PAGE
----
On Tuesday of this past week, Gertrude started having issues using her hind legs. We were extremely worried, but started to think it was just arthritis, as she perked up when given her pain medication. Over the next few days, she seemed to be doing better, which gave us hope that it had just been a bad day from the weather or just a random pang of worse arthritis than usual. On Saturday, however, Gertrude refused to take her pill in the morning, though wrapped in a tantalizing piece of chicken. She wouldn't move. She seemed despondent. We knew something was really, really wrong, so we scooped her up and headed to the vet.
Within around 20 minutes, they noticed something was off in her vitals. Within another 20, they found that she was anemic. Within another 30, x-rays confirmed she had a tumor in her abdomen. We knew what choice we had to make. Within another 30 minutes, we were saying goodbye.
What we thought was a visit to treat bad hips turned out to be the visit where we had to say goodbye. This is the first time I've been in a room while a pet was euthanized, and let me tell you: Fuck. That. Rainbow. Bridge. It's not shiny. It's not sparkly. It's shitty. I had to watch my dog take her last labored breaths when she couldn't even recognize me or Zack, the man that had loved her for over a decade, because she was so weak from disease. Since then, we've had to handle calls about what to do with her remains, what we wanted from the cremation, and what memorial items we wanted to choose, along with letting work know why I won't be coming in (because I just look like I went 3 rounds with Tyson with the swelling from crying so much, and we still are crying) and all the other arrangements. There's so much to take in emotionally, monetarily, physically, mentally. It's exhausting and emotional and overwhelming. They don't warn you about this part of losing a pet. The business part. No one does.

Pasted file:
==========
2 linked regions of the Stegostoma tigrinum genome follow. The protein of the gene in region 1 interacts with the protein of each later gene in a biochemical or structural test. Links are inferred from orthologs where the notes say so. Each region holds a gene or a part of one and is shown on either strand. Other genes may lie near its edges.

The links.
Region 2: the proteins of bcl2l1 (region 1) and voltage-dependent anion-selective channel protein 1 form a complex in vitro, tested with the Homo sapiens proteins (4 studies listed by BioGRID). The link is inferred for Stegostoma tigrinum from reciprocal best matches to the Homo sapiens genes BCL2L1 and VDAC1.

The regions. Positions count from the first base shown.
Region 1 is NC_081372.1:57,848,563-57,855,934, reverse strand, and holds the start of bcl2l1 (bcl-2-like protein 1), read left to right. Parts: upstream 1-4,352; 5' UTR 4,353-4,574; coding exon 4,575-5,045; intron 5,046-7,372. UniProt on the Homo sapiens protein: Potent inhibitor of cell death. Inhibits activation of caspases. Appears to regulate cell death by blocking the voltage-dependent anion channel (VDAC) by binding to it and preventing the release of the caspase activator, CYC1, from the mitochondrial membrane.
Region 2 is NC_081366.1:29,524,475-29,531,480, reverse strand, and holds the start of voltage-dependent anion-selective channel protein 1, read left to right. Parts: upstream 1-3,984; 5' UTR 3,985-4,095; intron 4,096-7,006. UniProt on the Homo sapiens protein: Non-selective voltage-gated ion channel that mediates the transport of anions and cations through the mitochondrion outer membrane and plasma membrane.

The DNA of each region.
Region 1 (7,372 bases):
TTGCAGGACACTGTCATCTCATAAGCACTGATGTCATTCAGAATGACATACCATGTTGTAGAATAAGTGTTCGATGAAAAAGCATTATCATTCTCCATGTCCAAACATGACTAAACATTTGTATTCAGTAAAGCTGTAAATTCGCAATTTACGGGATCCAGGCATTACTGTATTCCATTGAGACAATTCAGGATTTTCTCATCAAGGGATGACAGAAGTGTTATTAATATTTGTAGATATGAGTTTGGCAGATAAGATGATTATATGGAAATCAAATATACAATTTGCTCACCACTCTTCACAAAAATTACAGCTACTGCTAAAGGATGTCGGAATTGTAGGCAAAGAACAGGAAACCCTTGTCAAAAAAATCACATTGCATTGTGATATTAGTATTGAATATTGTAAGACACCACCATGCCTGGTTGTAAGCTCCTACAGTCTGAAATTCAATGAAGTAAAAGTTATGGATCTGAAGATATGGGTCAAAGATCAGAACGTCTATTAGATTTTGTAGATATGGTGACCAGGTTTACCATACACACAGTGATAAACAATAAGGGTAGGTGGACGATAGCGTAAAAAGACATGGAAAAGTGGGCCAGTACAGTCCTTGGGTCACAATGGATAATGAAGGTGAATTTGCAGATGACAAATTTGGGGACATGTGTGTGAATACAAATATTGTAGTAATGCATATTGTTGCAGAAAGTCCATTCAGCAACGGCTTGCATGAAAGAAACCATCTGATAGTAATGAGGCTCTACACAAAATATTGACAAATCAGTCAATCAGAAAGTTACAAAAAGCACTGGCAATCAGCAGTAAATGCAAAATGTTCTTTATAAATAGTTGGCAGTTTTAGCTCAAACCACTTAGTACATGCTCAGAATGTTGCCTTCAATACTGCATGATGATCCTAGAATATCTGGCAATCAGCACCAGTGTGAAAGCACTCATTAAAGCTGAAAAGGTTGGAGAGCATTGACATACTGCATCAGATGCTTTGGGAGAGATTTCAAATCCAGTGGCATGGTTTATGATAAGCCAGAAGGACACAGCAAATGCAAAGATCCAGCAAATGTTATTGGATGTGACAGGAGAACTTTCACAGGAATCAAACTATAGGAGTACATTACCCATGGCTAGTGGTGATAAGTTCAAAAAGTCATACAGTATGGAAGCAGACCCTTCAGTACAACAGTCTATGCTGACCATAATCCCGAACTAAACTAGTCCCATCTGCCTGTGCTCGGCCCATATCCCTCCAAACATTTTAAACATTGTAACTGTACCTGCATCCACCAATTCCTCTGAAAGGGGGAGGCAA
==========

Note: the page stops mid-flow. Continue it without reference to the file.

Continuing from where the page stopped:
Being back home is both comforting and eerie. Arie knows something is different, but doesn't seem to realize what it is yet. She and the cats to do realize that mom and dad are hurting like crazy now, though, and are all about the comfort cuddles and checking on us, which helps. Still, it's shocking to not hear little basset claws on the hardwoods. To not smell that death stench right around the corner of the sofa. To not hear a scratch at the door, asking to go in and come out five hundred times in a row without peeing once. We will heal, but healing takes time, and patience, and love.
Gertrude, I don't ever think you'll know how much you meant to me, and I don't think I knew until you weren't here anymore. Thank you, for being such a huge part of Zack's life. You saved him, probably more than he saved you, and I am forever in your debt. I am so glad you are not in pain anymore, though I really wish you could still be here. Run fast, sweet girl. Eat all the things. Bury all the things. We love you.
Rainbow Bridge image via Wiki commons, Maris Stella.